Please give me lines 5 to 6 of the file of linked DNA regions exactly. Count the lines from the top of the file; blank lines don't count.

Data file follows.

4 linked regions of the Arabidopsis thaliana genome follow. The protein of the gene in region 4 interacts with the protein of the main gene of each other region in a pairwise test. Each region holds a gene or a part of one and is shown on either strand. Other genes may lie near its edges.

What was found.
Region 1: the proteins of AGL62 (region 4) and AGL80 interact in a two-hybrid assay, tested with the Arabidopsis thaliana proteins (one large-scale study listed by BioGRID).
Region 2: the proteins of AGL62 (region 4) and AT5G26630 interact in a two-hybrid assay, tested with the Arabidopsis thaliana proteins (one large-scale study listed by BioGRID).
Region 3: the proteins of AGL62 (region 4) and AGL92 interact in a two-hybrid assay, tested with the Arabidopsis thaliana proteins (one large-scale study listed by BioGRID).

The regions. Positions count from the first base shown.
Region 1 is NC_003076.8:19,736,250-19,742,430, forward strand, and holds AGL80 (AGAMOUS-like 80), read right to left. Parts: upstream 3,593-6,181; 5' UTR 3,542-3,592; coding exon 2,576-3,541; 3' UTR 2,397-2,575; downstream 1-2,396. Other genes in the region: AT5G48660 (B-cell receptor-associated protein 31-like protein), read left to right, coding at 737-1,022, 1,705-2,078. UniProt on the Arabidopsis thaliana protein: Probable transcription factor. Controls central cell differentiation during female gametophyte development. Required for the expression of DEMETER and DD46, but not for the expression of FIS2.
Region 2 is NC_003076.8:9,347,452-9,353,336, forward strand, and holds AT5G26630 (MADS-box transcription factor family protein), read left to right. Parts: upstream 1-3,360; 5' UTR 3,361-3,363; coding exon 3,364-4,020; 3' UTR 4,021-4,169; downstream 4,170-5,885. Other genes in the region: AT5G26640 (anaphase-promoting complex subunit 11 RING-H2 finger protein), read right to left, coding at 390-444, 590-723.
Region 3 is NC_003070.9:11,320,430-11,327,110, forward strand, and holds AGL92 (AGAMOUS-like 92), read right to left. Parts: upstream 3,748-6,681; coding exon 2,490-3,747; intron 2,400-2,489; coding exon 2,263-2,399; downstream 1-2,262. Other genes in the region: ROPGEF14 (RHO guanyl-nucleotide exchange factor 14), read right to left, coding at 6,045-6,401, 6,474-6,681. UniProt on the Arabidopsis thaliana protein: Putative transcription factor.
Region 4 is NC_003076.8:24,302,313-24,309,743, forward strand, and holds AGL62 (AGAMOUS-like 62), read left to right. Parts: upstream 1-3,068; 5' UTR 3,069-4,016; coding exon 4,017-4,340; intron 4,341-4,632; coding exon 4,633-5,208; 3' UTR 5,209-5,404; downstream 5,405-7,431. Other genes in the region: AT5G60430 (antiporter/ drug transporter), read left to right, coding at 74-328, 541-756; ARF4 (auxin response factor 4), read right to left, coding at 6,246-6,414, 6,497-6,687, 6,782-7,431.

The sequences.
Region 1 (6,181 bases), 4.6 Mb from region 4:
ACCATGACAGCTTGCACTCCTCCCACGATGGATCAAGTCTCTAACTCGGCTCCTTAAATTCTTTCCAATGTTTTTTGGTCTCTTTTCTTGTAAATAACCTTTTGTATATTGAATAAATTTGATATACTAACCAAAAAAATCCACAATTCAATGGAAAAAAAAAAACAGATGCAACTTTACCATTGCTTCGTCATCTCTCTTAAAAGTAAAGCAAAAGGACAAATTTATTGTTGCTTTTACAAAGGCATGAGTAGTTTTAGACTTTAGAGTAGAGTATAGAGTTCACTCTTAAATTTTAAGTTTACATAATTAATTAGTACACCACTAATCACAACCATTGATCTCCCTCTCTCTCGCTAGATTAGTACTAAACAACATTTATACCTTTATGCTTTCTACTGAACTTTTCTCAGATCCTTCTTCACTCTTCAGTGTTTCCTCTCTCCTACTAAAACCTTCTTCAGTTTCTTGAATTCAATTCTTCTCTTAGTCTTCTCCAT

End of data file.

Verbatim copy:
Region 3: the proteins of AGL62 (region 4) and AGL92 interact in a two-hybrid assay, tested with the Arabidopsis thaliana proteins (one large-scale study listed by BioGRID).

The regions. Positions count from the first base shown.